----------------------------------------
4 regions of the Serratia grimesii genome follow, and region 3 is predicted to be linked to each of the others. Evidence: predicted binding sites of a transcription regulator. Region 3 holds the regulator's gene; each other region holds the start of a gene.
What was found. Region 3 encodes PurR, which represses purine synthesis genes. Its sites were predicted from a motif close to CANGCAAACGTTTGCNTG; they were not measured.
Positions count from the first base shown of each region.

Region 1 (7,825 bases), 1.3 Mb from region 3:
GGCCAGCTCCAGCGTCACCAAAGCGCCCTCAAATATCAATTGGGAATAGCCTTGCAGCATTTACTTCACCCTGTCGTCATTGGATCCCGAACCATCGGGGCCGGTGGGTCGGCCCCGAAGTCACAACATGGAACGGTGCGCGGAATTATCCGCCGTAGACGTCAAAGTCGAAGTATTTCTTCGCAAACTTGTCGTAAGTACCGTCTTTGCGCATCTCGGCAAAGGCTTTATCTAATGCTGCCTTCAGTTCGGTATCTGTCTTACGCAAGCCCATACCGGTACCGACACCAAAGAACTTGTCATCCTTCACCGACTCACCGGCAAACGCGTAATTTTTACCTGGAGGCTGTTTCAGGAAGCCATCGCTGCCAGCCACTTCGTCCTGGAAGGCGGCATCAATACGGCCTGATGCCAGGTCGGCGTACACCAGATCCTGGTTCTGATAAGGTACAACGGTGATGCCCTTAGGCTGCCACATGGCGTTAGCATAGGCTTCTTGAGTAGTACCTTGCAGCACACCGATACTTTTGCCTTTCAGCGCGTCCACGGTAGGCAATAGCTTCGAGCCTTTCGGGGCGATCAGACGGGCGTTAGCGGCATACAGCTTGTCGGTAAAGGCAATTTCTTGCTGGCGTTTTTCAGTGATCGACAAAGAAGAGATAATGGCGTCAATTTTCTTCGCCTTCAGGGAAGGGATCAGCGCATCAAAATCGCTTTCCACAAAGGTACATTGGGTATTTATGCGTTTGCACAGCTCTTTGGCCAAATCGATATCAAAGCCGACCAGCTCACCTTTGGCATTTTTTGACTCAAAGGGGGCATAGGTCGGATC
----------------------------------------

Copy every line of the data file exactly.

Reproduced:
4 regions of the Serratia grimesii genome follow, and region 3 is predicted to be linked to each of the others. Evidence: predicted binding sites of a transcription regulator. Region 3 holds the regulator's gene; each other region holds the start of a gene.
What was found. Region 3 encodes PurR, which represses purine synthesis genes. Its sites were predicted from a motif close to CANGCAAACGTTTGCNTG; they were not measured.
Positions count from the first base shown of each region.

Region 1 (7,825 bases), 1.3 Mb from region 3:
GGCCAGCTCCAGCGTCACCAAAGCGCCCTCAAATATCAATTGGGAATAGCCTTGCAGCATTTACTTCACCCTGTCGTCATTGGATCCCGAACCATCGGGGCCGGTGGGTCGGCCCCGAAGTCACAACATGGAACGGTGCGCGGAATTATCCGCCGTAGACGTCAAAGTCGAAGTATTTCTTCGCAAACTTGTCGTAAGTACCGTCTTTGCGCATCTCGGCAAAGGCTTTATCTAATGCTGCCTTCAGTTCGGTATCTGTCTTACGCAAGCCCATACCGGTACCGACACCAAAGAACTTGTCATCCTTCACCGACTCACCGGCAAACGCGTAATTTTTACCTGGAGGCTGTTTCAGGAAGCCATCGCTGCCAGCCACTTCGTCCTGGAAGGCGGCATCAATACGGCCTGATGCCAGGTCGGCGTACACCAGATCCTGGTTCTGATAAGGTACAACGGTGATGCCCTTAGGCTGCCACATGGCGTTAGCATAGGCTTCTTGAGTAGTACCTTGCAGCACACCGATACTTTTGCCTTTCAGCGCGTCCACGGTAGGCAATAGCTTCGAGCCTTTCGGGGCGATCAGACGGGCGTTAGCGGCATACAGCTTGTCGGTAAAGGCAATTTCTTGCTGGCGTTTTTCAGTGATCGACAAAGAAGAGATAATGGCGTCAATTTTCTTCGCCTTCAGGGAAGGGATCAGCGCATCAAAATCGCTTTCCACAAAGGTACATTGGGTATTTATGCGTTTGCACAGCTCTTTGGCCAAATCGATATCAAAGCCGACCAGCTCACCTTTGGCATTTTTTGACTCAAAGGGGGCATAGGTCGGATC